DOJ backs antitrust bill targeting Amazon, Google, Apple

Amazon, Google, Apple, and others oppose the proposed legislation

WASHINGTON—The Justice Department Monday endorsed legislation forbidding large digital platforms such as Amazon and Google from favoring their own products and services over competitors’, marking the Biden administration’s first full-throated support of the antitrust measure.

"The Department views the rise of dominant platforms as presenting a threat to open markets and competition, with risks for consumers, businesses, innovation, resiliency, global competitiveness, and our democracy," says a letter to bipartisan leaders of the Senate Judiciary Committee, signed by Peter Hyun, the Justice Department’s acting assistant attorney general for legislative affairs.

The letter, obtained by The Wall Street Journal, expresses support for the American Innovation and Choice Online Act, which the Senate’s judiciary panel approved in January in a bipartisan vote, as well as similar legislation moving through the House.  

JUSTICE DEPARTMENT PROBING SUPPLY-CHAIN DISRUPTIONS, TARGETING COMPANIES EXPLOITING THE CRISIS TO CHARGE MORE Inc., Alphabet Inc.’s Google, Apple Inc. and others oppose the proposed legislation, saying it would make it harder to offer popular services. The bills’ opponents also say it is fair for e-marketplaces, search engines and app stores to profit off their creations’ popularity.


This Thursday, Jan. 3, 2013, file photo shows Google's headquarters in Mountain View, Calif. Prominent artificial intelligence scholar Timnit Gebru helped improve Google's public image as a company that elevates Black computer scientists and question (AP Photo/Marcio Jose Sanchez, File / AP Newsroom)

The department’s letter throws its weight behind a different view: that the platforms’ dominant position gives them unchecked power to influence the fate of other businesses, and that restricting the platforms’ conduct would carry significant benefits.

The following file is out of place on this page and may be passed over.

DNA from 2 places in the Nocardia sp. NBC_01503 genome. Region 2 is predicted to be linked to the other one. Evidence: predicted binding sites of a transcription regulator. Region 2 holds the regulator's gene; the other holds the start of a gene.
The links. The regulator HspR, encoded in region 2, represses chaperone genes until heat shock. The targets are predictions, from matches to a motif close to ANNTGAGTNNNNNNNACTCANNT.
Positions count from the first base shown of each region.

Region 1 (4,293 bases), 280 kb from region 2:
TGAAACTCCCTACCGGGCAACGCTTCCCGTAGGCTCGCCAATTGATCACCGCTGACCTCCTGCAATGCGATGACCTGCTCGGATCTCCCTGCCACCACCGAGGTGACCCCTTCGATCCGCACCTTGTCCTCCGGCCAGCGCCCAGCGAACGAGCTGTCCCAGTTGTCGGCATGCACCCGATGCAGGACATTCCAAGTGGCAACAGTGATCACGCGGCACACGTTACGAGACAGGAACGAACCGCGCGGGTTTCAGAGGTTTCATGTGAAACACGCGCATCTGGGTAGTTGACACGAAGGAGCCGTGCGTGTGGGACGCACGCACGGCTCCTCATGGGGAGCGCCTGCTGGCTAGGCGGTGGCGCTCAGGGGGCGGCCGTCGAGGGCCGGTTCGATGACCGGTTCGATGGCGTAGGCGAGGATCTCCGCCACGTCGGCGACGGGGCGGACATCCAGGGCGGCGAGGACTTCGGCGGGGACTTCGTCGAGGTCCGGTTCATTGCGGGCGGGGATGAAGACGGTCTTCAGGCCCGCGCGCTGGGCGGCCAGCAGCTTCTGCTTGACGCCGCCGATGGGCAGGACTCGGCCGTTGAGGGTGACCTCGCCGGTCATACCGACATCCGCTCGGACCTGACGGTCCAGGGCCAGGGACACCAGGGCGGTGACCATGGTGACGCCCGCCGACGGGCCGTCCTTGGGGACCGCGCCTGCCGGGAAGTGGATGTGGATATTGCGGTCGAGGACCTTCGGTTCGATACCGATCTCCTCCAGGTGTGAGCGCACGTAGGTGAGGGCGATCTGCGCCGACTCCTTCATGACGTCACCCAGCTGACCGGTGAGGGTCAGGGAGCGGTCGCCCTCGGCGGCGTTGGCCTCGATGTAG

"Discriminatory conduct by dominant platforms can sap the rewards from other innovators and entrepreneurs, reducing the incentives for entrepreneurship and innovation," the letter says. "Even more importantly, the legislation may support the growth of new tech businesses adjacent to the platforms, which may ultimately pose a critically needed competitive check to the covered platforms themselves."

The bills supplement existing antitrust laws by clarifying what kinds of conduct Congress views as anti-competitive and illegal, the letter adds, noting that "doing so would enhance the ability of the DOJ and [the Federal Trade Commission] to challenge that conduct."


An Apple logo hangs above the entrance to the Apple store on 5th Avenue in the Manhattan borough of New York City, July 21, 2015. (REUTERS/Mike Segar/File Photo / Reuters Photos)

The Biden administration’s support boosts the prospects for passing the legislation, which has cleared key committees in the House and Senate.


But it still hasn’t received a vote on the floor of either chamber, and it faces industry resistance as well as skepticism on both sides of the aisle. Some conservatives are wary of expanding the government’s power to police digital markets, while some Democrats, particularly from California, say the legislation unfairly targets a handful of large companies.

At the January committee vote, a number of senators who voted "yes" said they still wanted to see changes to the bill before supporting it on the Senate floor. The legislation’s backers, including Sens. Amy Klobuchar (D., Minn.) and Chuck Grassley (R., Iowa), are in talks with their colleagues to craft a version of the bill that can pass.